Have you ever wondered what pH stands for or where the term originated?

If your memory from chemistry class doesn't ring a bell, don’t worry. This brief history and guide tells you everything you need to know about pH.

Everything you need to know about pH

Have you ever wondered what pH stands for or where the term originated?

If your memory from chemistry class doesn't ring a bell, don’t worry. This brief history and guide tells you everything you need to know about pH.

A brief history of pH. The term “pH” was first described by a Danish biochemist named Søren Peter Lauritz Sørensen in 1909. pH is an abbreviation for “power of hydrogen” where “p” is short for the German word for power, potenz and H is the element symbol for hydrogen. The H is capitalized because it is standard to capitalize element symbols. The abbreviation also works with the French language — pouvoir hydrogen translates as “the power of hydrogen”.

What is pH? pH is really a logarithmic measure of the relative amount of hydrogen and hydroxyl in the water. Water that has more free hydrogen ions is acidic, whereas the water that has more hydroxyl ions is basic. pH is measured on a scale of 0–14. On the pH scale, zero indicates extreme acidity, 14 indicates extreme alkalinity and 7 indicates a neutral state. At 25° C the pH of pure water is very close to 7. Acids have a pH less than 7 while bases have a pH greater than 7. Pure water is considered neither an acid nor a base, but is the reference point for acids and bases. Each whole pH value below 7 is ten times more acidic than the higher value and each whole pH value above 7 is ten times less acidic than the one below it.

Why is pH important? pH is the single most important element in swimming pool water chemistry and pH affects every other chemical balance in pool water. When it comes to health, balance is everything. pH is the most important factor to maintain to keep pool and spa water balanced, healthy, and safe. Also, maintaining balanced pool water chemistry can save time and money on pool maintenance.

What is a healthy level of pH in pools and spas? What about drinking water? In pools and spas, a pH range of 7.4 to 7.6 is most desirable. Although the pH of pure water is 7, drinking water and natural water exhibits a pH range because it contains dissolved minerals and gases. Surface waters typically range from pH 6.5 to 8.5 while groundwater ranges from pH 6 to 8.5. Drinking water must have a pH value of 6.5–8.5 to fall within EPA standards.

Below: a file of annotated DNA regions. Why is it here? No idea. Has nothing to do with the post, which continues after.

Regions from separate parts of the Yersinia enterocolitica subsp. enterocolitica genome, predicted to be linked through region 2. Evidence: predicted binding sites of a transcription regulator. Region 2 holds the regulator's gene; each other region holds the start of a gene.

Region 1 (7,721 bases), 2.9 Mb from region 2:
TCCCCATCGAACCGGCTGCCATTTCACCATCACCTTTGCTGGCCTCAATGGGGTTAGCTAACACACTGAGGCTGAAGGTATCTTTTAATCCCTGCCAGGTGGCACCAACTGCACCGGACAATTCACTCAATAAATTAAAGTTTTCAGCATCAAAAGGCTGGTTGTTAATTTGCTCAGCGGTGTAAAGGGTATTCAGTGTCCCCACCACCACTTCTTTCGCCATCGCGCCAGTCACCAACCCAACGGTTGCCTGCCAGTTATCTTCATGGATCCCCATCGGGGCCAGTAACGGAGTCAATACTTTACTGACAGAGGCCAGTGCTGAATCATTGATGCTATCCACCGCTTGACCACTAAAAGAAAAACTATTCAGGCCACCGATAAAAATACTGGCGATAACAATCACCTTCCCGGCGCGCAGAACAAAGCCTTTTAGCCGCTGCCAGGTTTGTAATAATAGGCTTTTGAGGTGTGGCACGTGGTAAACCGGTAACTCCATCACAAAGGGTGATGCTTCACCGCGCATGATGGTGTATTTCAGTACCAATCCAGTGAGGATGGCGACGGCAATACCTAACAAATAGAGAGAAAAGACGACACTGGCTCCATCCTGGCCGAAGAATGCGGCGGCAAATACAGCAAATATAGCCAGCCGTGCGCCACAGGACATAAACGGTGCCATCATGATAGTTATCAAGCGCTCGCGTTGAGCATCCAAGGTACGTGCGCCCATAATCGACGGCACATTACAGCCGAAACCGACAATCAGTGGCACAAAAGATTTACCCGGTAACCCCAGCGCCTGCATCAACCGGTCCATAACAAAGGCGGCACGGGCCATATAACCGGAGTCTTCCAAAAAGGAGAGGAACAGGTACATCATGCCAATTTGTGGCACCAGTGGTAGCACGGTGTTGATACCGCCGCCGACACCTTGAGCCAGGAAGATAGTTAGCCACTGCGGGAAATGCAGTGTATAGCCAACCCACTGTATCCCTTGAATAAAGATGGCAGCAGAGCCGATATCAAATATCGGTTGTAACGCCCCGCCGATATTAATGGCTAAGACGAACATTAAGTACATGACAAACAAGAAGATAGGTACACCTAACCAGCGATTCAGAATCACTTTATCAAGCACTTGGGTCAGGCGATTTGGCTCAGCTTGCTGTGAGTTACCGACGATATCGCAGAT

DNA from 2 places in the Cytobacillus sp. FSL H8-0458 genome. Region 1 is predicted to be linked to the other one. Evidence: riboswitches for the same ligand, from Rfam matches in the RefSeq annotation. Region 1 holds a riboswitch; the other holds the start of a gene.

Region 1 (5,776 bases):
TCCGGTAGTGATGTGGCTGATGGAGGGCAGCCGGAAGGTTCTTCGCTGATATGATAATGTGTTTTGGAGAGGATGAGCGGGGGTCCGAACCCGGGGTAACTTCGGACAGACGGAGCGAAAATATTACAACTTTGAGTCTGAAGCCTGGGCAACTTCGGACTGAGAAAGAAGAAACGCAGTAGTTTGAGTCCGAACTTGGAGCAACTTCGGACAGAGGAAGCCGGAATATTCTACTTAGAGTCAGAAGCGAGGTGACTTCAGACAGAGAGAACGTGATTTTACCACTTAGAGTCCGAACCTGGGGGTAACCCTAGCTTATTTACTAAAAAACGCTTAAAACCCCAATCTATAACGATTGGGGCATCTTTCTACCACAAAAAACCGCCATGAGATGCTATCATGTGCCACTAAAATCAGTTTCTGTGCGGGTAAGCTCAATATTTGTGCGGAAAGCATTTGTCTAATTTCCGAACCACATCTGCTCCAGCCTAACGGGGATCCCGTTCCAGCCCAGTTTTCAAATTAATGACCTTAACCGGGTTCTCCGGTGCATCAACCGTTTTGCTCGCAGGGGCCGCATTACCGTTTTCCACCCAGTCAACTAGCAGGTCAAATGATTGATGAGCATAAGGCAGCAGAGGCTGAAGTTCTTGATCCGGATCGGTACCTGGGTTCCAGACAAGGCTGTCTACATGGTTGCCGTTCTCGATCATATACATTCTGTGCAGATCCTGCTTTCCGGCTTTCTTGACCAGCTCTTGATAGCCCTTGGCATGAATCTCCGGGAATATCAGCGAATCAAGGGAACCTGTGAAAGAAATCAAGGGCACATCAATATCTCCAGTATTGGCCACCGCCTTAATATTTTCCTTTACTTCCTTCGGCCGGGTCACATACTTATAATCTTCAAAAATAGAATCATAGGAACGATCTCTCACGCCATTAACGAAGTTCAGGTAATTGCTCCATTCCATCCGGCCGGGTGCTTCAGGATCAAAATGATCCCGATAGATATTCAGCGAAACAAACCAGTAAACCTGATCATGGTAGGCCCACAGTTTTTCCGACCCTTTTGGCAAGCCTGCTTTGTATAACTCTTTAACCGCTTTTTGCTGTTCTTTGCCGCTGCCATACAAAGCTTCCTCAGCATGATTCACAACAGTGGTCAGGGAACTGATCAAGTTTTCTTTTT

How do you measure pH? pH can be measured with a drop-type test kit or a test strip test kit, which can be easily misread. Sutro is offering a solution to simplify monitoring and measuring accurate pH levels. Want to make pool care easier and have accurate pH measurements on your smartphone 24/7? Enter your email address here to get more information.

How often should you measure your pool’s pH? In-season, you should check your pool’s pH and chlorine levels at least twice weekly. The optimum time to test the pool water levels is at dusk at least four hours after all swimmers (including dogs) have left the water and at least eight hours after a rain or wind storm. If necessary, add products to re-balance your pool’s water quality.

What can you expect if the pH level in the pool is too low? Too high?

Simply put, water that is either too acidic or too alkaline will cause undesirable chemical reactions.

Low pH results in:

  • aggressive water, which can damage the mechanical components of the pool
  • irritation to the eyes and mucous membranes
  • pool liner damage
  • rapid loss of alkalinity

Solution? Alkalis are used to increase pH. Use sodium carbonate (soda ash) or sodium bicarbonate (baking soda) to raise pH.

High pH results in:

  • poorer chlorine disinfection
  • irritation to the skin
  • filter is overworked
  • cloudiness

Solution? Acids are used to lower the pH. Use muriatic acid (with caution) to lower pH.

To avoid the problems listed above, pH must be maintained between 7.2 and 7.8. For the best results, only use products recommended by your trusted professional pool and spa business. If you have specific questions about your pool or spa’s pH level, feel free to connect with us: hello@mysutro.com.

The way we value water is changing. Historically, water has been taken for granted and treated like an abundant renewable resource. The drought buzz recently is opening people’s eyes to the reality that water is limited and water quality is important. Understanding the importance of pH in your water is vital to health and vitality. Leaps in innovative technology give us the opportunity to solve the water problem and encourages everyone to participate. Join us in solving the water problem and find out how you can save water, money, and time on pool maintenance.


Carlos Smith - Apr 27, 2016


Congratulations for the beautiful design and concept for reading pH and Chloride in the swimming pool.Could you please tell us how accurate will be the pH and Chloride readings ? Is it necessary to perform time to time calibrations of the sensors ?

Thanks again for the great ideia.



Sutro - Apr 27, 2016

Hi Carlos!

Thanks for reaching out. Your feedback and support is important to us.

To answer your questions, calibration occurs every time a measurement is taken and the device readings will be accurate up to 1-2%.

Please send me an email to find out more about a special discount and feel free to send me any other questions you might have: marissa@mysutro.com

Thank you and looking forward to hearing from you!


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